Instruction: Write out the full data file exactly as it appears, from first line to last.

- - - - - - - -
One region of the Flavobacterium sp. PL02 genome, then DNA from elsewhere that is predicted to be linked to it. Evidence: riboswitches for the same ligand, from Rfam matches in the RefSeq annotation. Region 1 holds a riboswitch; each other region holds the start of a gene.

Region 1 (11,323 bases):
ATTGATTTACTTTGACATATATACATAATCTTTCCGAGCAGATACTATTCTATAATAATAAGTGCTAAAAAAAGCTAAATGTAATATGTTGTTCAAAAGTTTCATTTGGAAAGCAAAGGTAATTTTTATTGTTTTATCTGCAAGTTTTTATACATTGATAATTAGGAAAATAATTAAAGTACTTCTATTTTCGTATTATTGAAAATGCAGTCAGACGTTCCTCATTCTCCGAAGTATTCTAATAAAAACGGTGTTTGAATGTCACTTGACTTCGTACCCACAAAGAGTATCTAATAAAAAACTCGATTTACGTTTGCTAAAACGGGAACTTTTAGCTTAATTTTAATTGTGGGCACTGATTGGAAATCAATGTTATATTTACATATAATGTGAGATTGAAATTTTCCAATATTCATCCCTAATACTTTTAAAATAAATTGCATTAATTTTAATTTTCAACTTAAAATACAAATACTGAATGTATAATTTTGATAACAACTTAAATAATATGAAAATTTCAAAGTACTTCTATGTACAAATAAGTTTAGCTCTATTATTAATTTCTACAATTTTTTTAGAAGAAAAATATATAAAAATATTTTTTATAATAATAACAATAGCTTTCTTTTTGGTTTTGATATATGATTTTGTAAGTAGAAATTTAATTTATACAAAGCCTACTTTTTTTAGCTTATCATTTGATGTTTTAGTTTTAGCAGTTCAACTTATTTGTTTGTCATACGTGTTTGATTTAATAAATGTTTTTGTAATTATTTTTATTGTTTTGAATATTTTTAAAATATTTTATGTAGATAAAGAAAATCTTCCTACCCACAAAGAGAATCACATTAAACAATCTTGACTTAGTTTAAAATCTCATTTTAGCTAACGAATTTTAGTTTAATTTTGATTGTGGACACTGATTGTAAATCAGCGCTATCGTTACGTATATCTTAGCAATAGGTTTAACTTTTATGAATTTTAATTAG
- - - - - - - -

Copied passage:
One region of the Flavobacterium sp. PL02 genome, then DNA from elsewhere that is predicted to be linked to it. Evidence: riboswitches for the same ligand, from Rfam matches in the RefSeq annotation. Region 1 holds a riboswitch; each other region holds the start of a gene.

Region 1 (11,323 bases):
ATTGATTTACTTTGACATATATACATAATCTTTCCGAGCAGATACTATTCTATAATAATAAGTGCTAAAAAAAGCTAAATGTAATATGTTGTTCAAAAGTTTCATTTGGAAAGCAAAGGTAATTTTTATTGTTTTATCTGCAAGTTTTTATACATTGATAATTAGGAAAATAATTAAAGTACTTCTATTTTCGTATTATTGAAAATGCAGTCAGACGTTCCTCATTCTCCGAAGTATTCTAATAAAAACGGTGTTTGAATGTCACTTGACTTCGTACCCACAAAGAGTATCTAATAAAAAACTCGATTTACGTTTGCTAAAACGGGAACTTTTAGCTTAATTTTAATTGTGGGCACTGATTGGAAATCAATGTTATATTTACATATAATGTGAGATTGAAATTTTCCAATATTCATCCCTAATACTTTTAAAATAAATTGCATTAATTTTAATTTTCAACTTAAAATACAAATACTGAATGTATAATTTTGATAACAACTTAAATAATATGAAAATTTCAAAGTACTTCTATGTACAAATAAGTTTAGCTCTATTATTAATTTCTACAATTTTTTTAGAAGAAAAATATATAAAAATATTTTTTATAATAATAACAATAGCTTTCTTTTTGGTTTTGATATATGATTTTGTAAGTAGAAATTTAATTTATACAAAGCCTACTTTTTTTAGCTTATCATTTGATGTTTTAGTTTTAGCAGTTCAACTTATTTGTTTGTCATACGTGTTTGATTTAATAAATGTTTTTGTAATTATTTTTATTGTTTTGAATATTTTTAAAATATTTTATGTAGATAAAGAAAATCTTCCTACCCACAAAGAGAATCACATTAAACAATCTTGACTTAGTTTAAAATCTCATTTTAGCTAACGAATTTTAGTTTAATTTTGATTGTGGACACTGATTGTAAATCAGCGCTATCGTTACGTATATCTTAGCAATAGGTTTAACTTTTATGAATTTTAATTAG